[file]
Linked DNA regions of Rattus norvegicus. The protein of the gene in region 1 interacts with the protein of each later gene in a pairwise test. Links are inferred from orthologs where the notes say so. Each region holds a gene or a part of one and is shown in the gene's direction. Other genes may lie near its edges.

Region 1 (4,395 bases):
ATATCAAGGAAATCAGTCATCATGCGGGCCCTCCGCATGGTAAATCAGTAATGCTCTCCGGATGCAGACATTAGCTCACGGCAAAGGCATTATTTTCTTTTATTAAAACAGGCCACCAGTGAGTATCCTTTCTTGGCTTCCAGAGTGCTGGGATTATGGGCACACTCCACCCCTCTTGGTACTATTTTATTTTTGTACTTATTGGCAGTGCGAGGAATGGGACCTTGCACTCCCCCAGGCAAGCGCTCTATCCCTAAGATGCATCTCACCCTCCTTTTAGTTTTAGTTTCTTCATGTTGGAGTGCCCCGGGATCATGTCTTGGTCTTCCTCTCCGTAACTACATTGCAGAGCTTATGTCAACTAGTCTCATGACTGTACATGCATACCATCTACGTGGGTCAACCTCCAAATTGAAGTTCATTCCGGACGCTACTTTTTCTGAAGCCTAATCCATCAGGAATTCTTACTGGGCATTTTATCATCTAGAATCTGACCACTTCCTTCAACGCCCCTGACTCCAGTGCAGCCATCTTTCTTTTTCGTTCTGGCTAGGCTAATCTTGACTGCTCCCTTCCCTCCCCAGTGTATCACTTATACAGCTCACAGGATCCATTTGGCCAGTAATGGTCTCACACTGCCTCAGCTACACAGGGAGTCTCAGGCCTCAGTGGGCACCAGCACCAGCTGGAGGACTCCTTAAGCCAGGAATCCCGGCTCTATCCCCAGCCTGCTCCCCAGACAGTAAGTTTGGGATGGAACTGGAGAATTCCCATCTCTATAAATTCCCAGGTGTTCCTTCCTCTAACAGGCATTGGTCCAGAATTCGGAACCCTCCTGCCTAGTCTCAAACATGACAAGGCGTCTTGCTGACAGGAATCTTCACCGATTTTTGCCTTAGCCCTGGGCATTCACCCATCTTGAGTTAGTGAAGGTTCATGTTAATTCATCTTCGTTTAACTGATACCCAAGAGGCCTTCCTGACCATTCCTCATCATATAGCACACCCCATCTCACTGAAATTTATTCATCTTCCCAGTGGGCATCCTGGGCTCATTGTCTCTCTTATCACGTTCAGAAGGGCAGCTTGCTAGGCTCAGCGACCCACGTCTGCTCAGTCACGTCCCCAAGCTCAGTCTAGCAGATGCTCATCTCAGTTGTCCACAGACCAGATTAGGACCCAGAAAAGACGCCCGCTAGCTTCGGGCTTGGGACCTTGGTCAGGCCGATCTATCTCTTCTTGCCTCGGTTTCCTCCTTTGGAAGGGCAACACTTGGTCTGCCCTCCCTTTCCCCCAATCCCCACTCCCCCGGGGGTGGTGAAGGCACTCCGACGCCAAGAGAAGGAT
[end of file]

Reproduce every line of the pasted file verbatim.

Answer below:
Linked DNA regions of Rattus norvegicus. The protein of the gene in region 1 interacts with the protein of each later gene in a pairwise test. Links are inferred from orthologs where the notes say so. Each region holds a gene or a part of one and is shown in the gene's direction. Other genes may lie near its edges.

Region 1 (4,395 bases):
ATATCAAGGAAATCAGTCATCATGCGGGCCCTCCGCATGGTAAATCAGTAATGCTCTCCGGATGCAGACATTAGCTCACGGCAAAGGCATTATTTTCTTTTATTAAAACAGGCCACCAGTGAGTATCCTTTCTTGGCTTCCAGAGTGCTGGGATTATGGGCACACTCCACCCCTCTTGGTACTATTTTATTTTTGTACTTATTGGCAGTGCGAGGAATGGGACCTTGCACTCCCCCAGGCAAGCGCTCTATCCCTAAGATGCATCTCACCCTCCTTTTAGTTTTAGTTTCTTCATGTTGGAGTGCCCCGGGATCATGTCTTGGTCTTCCTCTCCGTAACTACATTGCAGAGCTTATGTCAACTAGTCTCATGACTGTACATGCATACCATCTACGTGGGTCAACCTCCAAATTGAAGTTCATTCCGGACGCTACTTTTTCTGAAGCCTAATCCATCAGGAATTCTTACTGGGCATTTTATCATCTAGAATCTGACCACTTCCTTCAACGCCCCTGACTCCAGTGCAGCCATCTTTCTTTTTCGTTCTGGCTAGGCTAATCTTGACTGCTCCCTTCCCTCCCCAGTGTATCACTTATACAGCTCACAGGATCCATTTGGCCAGTAATGGTCTCACACTGCCTCAGCTACACAGGGAGTCTCAGGCCTCAGTGGGCACCAGCACCAGCTGGAGGACTCCTTAAGCCAGGAATCCCGGCTCTATCCCCAGCCTGCTCCCCAGACAGTAAGTTTGGGATGGAACTGGAGAATTCCCATCTCTATAAATTCCCAGGTGTTCCTTCCTCTAACAGGCATTGGTCCAGAATTCGGAACCCTCCTGCCTAGTCTCAAACATGACAAGGCGTCTTGCTGACAGGAATCTTCACCGATTTTTGCCTTAGCCCTGGGCATTCACCCATCTTGAGTTAGTGAAGGTTCATGTTAATTCATCTTCGTTTAACTGATACCCAAGAGGCCTTCCTGACCATTCCTCATCATATAGCACACCCCATCTCACTGAAATTTATTCATCTTCCCAGTGGGCATCCTGGGCTCATTGTCTCTCTTATCACGTTCAGAAGGGCAGCTTGCTAGGCTCAGCGACCCACGTCTGCTCAGTCACGTCCCCAAGCTCAGTCTAGCAGATGCTCATCTCAGTTGTCCACAGACCAGATTAGGACCCAGAAAAGACGCCCGCTAGCTTCGGGCTTGGGACCTTGGTCAGGCCGATCTATCTCTTCTTGCCTCGGTTTCCTCCTTTGGAAGGGCAACACTTGGTCTGCCCTCCCTTTCCCCCAATCCCCACTCCCCCGGGGGTGGTGAAGGCACTCCGACGCCAAGAGAAGGAT